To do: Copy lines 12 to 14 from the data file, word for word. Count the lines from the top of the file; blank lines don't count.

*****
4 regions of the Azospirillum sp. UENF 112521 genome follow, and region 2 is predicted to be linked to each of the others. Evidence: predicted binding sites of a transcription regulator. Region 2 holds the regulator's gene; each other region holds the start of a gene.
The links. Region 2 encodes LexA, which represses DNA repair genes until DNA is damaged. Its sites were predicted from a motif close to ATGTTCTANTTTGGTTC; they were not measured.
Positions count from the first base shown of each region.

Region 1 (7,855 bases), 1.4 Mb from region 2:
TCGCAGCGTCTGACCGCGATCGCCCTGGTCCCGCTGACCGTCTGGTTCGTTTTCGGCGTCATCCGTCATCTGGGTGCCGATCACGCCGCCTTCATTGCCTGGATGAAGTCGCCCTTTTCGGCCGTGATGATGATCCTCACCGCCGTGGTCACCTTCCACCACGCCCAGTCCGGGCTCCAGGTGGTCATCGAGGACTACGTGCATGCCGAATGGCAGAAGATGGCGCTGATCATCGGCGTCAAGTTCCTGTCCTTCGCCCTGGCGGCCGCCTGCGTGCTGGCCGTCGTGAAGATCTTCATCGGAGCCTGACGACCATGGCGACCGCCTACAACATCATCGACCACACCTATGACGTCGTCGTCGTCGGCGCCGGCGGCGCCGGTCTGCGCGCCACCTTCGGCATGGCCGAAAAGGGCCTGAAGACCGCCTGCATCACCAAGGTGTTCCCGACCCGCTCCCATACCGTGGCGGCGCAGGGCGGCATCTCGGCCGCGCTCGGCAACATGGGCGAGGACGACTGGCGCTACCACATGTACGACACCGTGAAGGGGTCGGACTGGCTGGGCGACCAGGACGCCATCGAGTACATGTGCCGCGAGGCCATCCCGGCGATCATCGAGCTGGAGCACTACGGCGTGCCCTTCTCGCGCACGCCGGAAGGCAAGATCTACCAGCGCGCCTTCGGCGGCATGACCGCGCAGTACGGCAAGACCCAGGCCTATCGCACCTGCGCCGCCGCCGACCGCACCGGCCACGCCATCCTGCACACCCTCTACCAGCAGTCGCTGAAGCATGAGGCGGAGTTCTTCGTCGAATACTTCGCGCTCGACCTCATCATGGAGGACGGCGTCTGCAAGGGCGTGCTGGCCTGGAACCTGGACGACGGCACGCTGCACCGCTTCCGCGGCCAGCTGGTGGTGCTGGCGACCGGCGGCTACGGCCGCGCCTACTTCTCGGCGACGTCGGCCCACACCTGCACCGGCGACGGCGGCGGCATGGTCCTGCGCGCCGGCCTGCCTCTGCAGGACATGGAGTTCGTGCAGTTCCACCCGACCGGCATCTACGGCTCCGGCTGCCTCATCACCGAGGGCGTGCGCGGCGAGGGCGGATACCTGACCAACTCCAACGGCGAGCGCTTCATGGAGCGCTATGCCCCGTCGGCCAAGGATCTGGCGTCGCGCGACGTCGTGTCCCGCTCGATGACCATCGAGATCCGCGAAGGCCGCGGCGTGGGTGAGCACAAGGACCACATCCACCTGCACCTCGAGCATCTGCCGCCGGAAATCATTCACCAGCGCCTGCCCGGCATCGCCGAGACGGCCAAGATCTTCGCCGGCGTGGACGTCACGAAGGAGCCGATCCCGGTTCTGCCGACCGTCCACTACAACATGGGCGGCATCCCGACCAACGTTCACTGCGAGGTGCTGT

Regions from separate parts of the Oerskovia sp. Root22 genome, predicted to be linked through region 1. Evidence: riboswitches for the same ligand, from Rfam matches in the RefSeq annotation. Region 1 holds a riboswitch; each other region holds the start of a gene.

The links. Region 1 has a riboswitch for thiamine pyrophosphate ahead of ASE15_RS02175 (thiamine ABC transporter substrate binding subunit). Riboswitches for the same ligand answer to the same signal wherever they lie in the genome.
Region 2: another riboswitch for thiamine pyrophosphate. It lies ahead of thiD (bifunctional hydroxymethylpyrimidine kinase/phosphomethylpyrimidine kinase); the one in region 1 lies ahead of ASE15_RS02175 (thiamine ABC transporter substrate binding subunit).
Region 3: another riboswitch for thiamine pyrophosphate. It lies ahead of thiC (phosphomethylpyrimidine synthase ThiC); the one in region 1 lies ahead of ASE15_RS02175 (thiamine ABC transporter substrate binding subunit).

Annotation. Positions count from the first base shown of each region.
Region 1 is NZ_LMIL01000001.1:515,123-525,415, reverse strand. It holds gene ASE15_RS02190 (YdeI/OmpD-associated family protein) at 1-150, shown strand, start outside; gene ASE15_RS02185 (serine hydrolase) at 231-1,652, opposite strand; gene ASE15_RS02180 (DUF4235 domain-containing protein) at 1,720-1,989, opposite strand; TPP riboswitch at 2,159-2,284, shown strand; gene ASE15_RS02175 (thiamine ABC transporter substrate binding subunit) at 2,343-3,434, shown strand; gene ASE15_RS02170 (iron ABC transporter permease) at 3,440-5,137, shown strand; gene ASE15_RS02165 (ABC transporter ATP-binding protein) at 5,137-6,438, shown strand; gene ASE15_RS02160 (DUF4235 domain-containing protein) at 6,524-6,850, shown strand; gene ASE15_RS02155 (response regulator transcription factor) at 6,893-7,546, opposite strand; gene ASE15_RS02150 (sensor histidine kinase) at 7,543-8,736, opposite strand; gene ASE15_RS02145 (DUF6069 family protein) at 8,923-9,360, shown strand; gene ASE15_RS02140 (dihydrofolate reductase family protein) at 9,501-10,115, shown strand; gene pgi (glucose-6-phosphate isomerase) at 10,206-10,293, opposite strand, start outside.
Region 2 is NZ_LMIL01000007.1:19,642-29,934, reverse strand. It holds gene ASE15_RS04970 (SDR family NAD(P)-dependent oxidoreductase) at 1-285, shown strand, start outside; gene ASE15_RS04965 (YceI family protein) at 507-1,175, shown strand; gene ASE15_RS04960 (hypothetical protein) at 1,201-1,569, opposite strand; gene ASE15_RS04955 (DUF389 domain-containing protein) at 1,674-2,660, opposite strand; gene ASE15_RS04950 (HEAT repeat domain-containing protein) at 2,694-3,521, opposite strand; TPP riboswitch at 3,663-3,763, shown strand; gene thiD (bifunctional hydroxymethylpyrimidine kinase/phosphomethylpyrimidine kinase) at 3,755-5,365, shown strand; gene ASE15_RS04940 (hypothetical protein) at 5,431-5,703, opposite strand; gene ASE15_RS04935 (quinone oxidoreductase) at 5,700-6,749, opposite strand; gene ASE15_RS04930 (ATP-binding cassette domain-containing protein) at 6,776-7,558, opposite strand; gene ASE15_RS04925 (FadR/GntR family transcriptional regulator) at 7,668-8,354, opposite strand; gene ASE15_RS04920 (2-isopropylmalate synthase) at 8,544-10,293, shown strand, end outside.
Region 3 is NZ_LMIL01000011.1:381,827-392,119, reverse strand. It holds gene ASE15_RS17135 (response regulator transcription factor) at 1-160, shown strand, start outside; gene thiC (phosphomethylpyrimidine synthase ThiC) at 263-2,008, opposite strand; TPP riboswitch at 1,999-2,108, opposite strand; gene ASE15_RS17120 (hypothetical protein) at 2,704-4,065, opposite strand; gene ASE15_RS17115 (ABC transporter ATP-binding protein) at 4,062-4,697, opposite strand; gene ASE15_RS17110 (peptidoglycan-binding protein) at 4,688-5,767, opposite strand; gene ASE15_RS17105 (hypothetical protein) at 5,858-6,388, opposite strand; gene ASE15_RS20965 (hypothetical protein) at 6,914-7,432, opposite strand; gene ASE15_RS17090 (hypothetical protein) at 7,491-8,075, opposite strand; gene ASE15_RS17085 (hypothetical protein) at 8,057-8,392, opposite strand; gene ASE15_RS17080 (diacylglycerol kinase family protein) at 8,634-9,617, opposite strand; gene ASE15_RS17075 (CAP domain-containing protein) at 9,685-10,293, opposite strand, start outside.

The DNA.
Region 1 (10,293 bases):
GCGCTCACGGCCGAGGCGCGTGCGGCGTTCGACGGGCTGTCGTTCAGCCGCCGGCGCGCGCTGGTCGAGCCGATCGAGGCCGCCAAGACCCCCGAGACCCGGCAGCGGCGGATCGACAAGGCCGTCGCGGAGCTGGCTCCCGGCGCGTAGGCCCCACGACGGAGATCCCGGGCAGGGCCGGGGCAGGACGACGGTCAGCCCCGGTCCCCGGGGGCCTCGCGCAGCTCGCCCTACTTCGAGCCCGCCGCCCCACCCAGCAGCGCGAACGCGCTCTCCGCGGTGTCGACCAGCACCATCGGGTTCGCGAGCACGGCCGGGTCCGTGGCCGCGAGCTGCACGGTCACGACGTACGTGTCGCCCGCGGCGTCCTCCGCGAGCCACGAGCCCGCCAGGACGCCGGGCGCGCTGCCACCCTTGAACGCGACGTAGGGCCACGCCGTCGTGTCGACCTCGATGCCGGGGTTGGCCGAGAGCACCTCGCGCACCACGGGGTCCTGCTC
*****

Region 2 is NZ_LMIL01000007.1:19,642-29,934, reverse strand. It holds gene ASE15_RS04970 (SDR family NAD(P)-dependent oxidoreductase) at 1-285, shown strand, start outside; gene ASE15_RS04965 (YceI family protein) at 507-1,175, shown strand; gene ASE15_RS04960 (hypothetical protein) at 1,201-1,569, opposite strand; gene ASE15_RS04955 (DUF389 domain-containing protein) at 1,674-2,660, opposite strand; gene ASE15_RS04950 (HEAT repeat domain-containing protein) at 2,694-3,521, opposite strand; TPP riboswitch at 3,663-3,763, shown strand; gene thiD (bifunctional hydroxymethylpyrimidine kinase/phosphomethylpyrimidine kinase) at 3,755-5,365, shown strand; gene ASE15_RS04940 (hypothetical protein) at 5,431-5,703, opposite strand; gene ASE15_RS04935 (quinone oxidoreductase) at 5,700-6,749, opposite strand; gene ASE15_RS04930 (ATP-binding cassette domain-containing protein) at 6,776-7,558, opposite strand; gene ASE15_RS04925 (FadR/GntR family transcriptional regulator) at 7,668-8,354, opposite strand; gene ASE15_RS04920 (2-isopropylmalate synthase) at 8,544-10,293, shown strand, end outside.
Region 3 is NZ_LMIL01000011.1:381,827-392,119, reverse strand. It holds gene ASE15_RS17135 (response regulator transcription factor) at 1-160, shown strand, start outside; gene thiC (phosphomethylpyrimidine synthase ThiC) at 263-2,008, opposite strand; TPP riboswitch at 1,999-2,108, opposite strand; gene ASE15_RS17120 (hypothetical protein) at 2,704-4,065, opposite strand; gene ASE15_RS17115 (ABC transporter ATP-binding protein) at 4,062-4,697, opposite strand; gene ASE15_RS17110 (peptidoglycan-binding protein) at 4,688-5,767, opposite strand; gene ASE15_RS17105 (hypothetical protein) at 5,858-6,388, opposite strand; gene ASE15_RS20965 (hypothetical protein) at 6,914-7,432, opposite strand; gene ASE15_RS17090 (hypothetical protein) at 7,491-8,075, opposite strand; gene ASE15_RS17085 (hypothetical protein) at 8,057-8,392, opposite strand; gene ASE15_RS17080 (diacylglycerol kinase family protein) at 8,634-9,617, opposite strand; gene ASE15_RS17075 (CAP domain-containing protein) at 9,685-10,293, opposite strand, start outside.

The DNA.